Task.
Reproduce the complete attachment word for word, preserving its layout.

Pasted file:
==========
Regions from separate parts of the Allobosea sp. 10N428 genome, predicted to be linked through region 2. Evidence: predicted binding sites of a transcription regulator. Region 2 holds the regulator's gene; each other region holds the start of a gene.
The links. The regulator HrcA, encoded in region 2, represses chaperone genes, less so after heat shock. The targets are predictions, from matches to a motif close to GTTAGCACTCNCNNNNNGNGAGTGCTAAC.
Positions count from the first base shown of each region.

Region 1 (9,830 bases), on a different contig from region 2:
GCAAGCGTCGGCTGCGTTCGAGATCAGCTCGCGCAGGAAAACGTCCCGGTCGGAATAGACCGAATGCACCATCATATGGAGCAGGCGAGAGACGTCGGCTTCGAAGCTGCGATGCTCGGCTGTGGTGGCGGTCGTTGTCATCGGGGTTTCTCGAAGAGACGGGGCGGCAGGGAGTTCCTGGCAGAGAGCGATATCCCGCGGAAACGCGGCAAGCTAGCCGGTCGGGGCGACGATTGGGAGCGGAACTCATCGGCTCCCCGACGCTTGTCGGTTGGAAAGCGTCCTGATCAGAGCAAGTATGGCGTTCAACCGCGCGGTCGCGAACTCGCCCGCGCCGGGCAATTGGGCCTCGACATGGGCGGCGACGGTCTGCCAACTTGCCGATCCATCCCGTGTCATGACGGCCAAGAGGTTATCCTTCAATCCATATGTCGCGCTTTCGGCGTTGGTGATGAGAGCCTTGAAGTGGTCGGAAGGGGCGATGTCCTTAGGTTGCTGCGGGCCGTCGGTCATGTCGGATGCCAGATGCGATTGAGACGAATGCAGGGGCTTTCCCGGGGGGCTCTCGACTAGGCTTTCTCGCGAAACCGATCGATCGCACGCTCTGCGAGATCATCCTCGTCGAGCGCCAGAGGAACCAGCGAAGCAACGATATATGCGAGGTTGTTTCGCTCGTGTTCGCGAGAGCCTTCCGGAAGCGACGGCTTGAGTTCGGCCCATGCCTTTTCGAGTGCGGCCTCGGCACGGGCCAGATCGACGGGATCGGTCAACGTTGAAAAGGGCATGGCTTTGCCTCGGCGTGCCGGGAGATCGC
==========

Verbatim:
Regions from separate parts of the Allobosea sp. 10N428 genome, predicted to be linked through region 2. Evidence: predicted binding sites of a transcription regulator. Region 2 holds the regulator's gene; each other region holds the start of a gene.
The links. The regulator HrcA, encoded in region 2, represses chaperone genes, less so after heat shock. The targets are predictions, from matches to a motif close to GTTAGCACTCNCNNNNNGNGAGTGCTAAC.
Positions count from the first base shown of each region.

Region 1 (9,830 bases), on a different contig from region 2:
GCAAGCGTCGGCTGCGTTCGAGATCAGCTCGCGCAGGAAAACGTCCCGGTCGGAATAGACCGAATGCACCATCATATGGAGCAGGCGAGAGACGTCGGCTTCGAAGCTGCGATGCTCGGCTGTGGTGGCGGTCGTTGTCATCGGGGTTTCTCGAAGAGACGGGGCGGCAGGGAGTTCCTGGCAGAGAGCGATATCCCGCGGAAACGCGGCAAGCTAGCCGGTCGGGGCGACGATTGGGAGCGGAACTCATCGGCTCCCCGACGCTTGTCGGTTGGAAAGCGTCCTGATCAGAGCAAGTATGGCGTTCAACCGCGCGGTCGCGAACTCGCCCGCGCCGGGCAATTGGGCCTCGACATGGGCGGCGACGGTCTGCCAACTTGCCGATCCATCCCGTGTCATGACGGCCAAGAGGTTATCCTTCAATCCATATGTCGCGCTTTCGGCGTTGGTGATGAGAGCCTTGAAGTGGTCGGAAGGGGCGATGTCCTTAGGTTGCTGCGGGCCGTCGGTCATGTCGGATGCCAGATGCGATTGAGACGAATGCAGGGGCTTTCCCGGGGGGCTCTCGACTAGGCTTTCTCGCGAAACCGATCGATCGCACGCTCTGCGAGATCATCCTCGTCGAGCGCCAGAGGAACCAGCGAAGCAACGATATATGCGAGGTTGTTTCGCTCGTGTTCGCGAGAGCCTTCCGGAAGCGACGGCTTGAGTTCGGCCCATGCCTTTTCGAGTGCGGCCTCGGCACGGGCCAGATCGACGGGATCGGTCAACGTTGAAAAGGGCATGGCTTTGCCTCGGCGTGCCGGGAGATCGC